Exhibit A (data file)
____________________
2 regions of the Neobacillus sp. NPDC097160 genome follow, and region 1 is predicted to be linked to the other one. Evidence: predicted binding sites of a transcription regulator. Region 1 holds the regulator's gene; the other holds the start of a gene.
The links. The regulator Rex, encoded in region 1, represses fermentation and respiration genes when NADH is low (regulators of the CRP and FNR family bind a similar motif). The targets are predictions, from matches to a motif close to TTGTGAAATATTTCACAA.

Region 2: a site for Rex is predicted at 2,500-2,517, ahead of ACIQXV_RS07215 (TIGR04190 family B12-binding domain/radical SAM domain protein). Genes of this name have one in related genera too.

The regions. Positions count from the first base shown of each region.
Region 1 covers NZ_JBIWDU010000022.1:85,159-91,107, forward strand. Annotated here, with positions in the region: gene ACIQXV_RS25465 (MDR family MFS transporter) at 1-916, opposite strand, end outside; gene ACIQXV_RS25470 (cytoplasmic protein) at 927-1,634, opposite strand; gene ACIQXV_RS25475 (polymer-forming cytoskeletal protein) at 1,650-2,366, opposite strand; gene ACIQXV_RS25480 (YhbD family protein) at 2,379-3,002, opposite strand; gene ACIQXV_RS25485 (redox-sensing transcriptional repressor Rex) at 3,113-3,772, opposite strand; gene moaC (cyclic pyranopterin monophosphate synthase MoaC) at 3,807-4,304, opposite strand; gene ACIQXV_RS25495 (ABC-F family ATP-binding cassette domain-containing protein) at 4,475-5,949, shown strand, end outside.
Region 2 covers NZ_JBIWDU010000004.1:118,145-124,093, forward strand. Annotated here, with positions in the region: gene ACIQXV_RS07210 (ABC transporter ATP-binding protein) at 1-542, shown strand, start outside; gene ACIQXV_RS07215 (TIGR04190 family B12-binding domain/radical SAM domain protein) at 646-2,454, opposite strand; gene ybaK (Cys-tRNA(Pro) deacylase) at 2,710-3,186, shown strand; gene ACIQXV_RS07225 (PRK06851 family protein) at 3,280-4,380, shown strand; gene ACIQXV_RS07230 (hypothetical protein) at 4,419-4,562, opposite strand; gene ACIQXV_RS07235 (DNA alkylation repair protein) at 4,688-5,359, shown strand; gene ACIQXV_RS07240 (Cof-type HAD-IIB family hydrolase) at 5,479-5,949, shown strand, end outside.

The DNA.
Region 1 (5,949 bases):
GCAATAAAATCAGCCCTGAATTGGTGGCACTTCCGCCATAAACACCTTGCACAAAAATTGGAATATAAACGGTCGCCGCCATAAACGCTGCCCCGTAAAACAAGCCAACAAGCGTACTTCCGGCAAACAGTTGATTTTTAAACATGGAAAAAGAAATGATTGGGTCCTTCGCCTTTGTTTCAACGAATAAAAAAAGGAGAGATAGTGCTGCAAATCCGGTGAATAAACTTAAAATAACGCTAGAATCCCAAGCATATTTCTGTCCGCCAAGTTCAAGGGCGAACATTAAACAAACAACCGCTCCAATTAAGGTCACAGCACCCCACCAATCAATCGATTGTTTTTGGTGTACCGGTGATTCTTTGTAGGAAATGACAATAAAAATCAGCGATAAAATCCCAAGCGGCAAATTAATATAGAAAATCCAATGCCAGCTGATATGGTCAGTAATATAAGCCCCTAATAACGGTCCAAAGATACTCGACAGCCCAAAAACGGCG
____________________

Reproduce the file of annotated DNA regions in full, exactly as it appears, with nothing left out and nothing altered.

2 regions of the Neobacillus sp. NPDC097160 genome follow, and region 1 is predicted to be linked to the other one. Evidence: predicted binding sites of a transcription regulator. Region 1 holds the regulator's gene; the other holds the start of a gene.
The links. The regulator Rex, encoded in region 1, represses fermentation and respiration genes when NADH is low (regulators of the CRP and FNR family bind a similar motif). The targets are predictions, from matches to a motif close to TTGTGAAATATTTCACAA.

Region 2: a site for Rex is predicted at 2,500-2,517, ahead of ACIQXV_RS07215 (TIGR04190 family B12-binding domain/radical SAM domain protein). Genes of this name have one in related genera too.

The regions. Positions count from the first base shown of each region.
Region 1 covers NZ_JBIWDU010000022.1:85,159-91,107, forward strand. Annotated here, with positions in the region: gene ACIQXV_RS25465 (MDR family MFS transporter) at 1-916, opposite strand, end outside; gene ACIQXV_RS25470 (cytoplasmic protein) at 927-1,634, opposite strand; gene ACIQXV_RS25475 (polymer-forming cytoskeletal protein) at 1,650-2,366, opposite strand; gene ACIQXV_RS25480 (YhbD family protein) at 2,379-3,002, opposite strand; gene ACIQXV_RS25485 (redox-sensing transcriptional repressor Rex) at 3,113-3,772, opposite strand; gene moaC (cyclic pyranopterin monophosphate synthase MoaC) at 3,807-4,304, opposite strand; gene ACIQXV_RS25495 (ABC-F family ATP-binding cassette domain-containing protein) at 4,475-5,949, shown strand, end outside.
Region 2 covers NZ_JBIWDU010000004.1:118,145-124,093, forward strand. Annotated here, with positions in the region: gene ACIQXV_RS07210 (ABC transporter ATP-binding protein) at 1-542, shown strand, start outside; gene ACIQXV_RS07215 (TIGR04190 family B12-binding domain/radical SAM domain protein) at 646-2,454, opposite strand; gene ybaK (Cys-tRNA(Pro) deacylase) at 2,710-3,186, shown strand; gene ACIQXV_RS07225 (PRK06851 family protein) at 3,280-4,380, shown strand; gene ACIQXV_RS07230 (hypothetical protein) at 4,419-4,562, opposite strand; gene ACIQXV_RS07235 (DNA alkylation repair protein) at 4,688-5,359, shown strand; gene ACIQXV_RS07240 (Cof-type HAD-IIB family hydrolase) at 5,479-5,949, shown strand, end outside.

The DNA.
Region 1 (5,949 bases):
GCAATAAAATCAGCCCTGAATTGGTGGCACTTCCGCCATAAACACCTTGCACAAAAATTGGAATATAAACGGTCGCCGCCATAAACGCTGCCCCGTAAAACAAGCCAACAAGCGTACTTCCGGCAAACAGTTGATTTTTAAACATGGAAAAAGAAATGATTGGGTCCTTCGCCTTTGTTTCAACGAATAAAAAAAGGAGAGATAGTGCTGCAAATCCGGTGAATAAACTTAAAATAACGCTAGAATCCCAAGCATATTTCTGTCCGCCAAGTTCAAGGGCGAACATTAAACAAACAACCGCTCCAATTAAGGTCACAGCACCCCACCAATCAATCGATTGTTTTTGGTGTACCGGTGATTCTTTGTAGGAAATGACAATAAAAATCAGCGATAAAATCCCAAGCGGCAAATTAATATAGAAAATCCAATGCCAGCTGATATGGTCAGTAATATAAGCCCCTAATAACGGTCCAAAGATACTCGACAGCCCAAAAACGGCG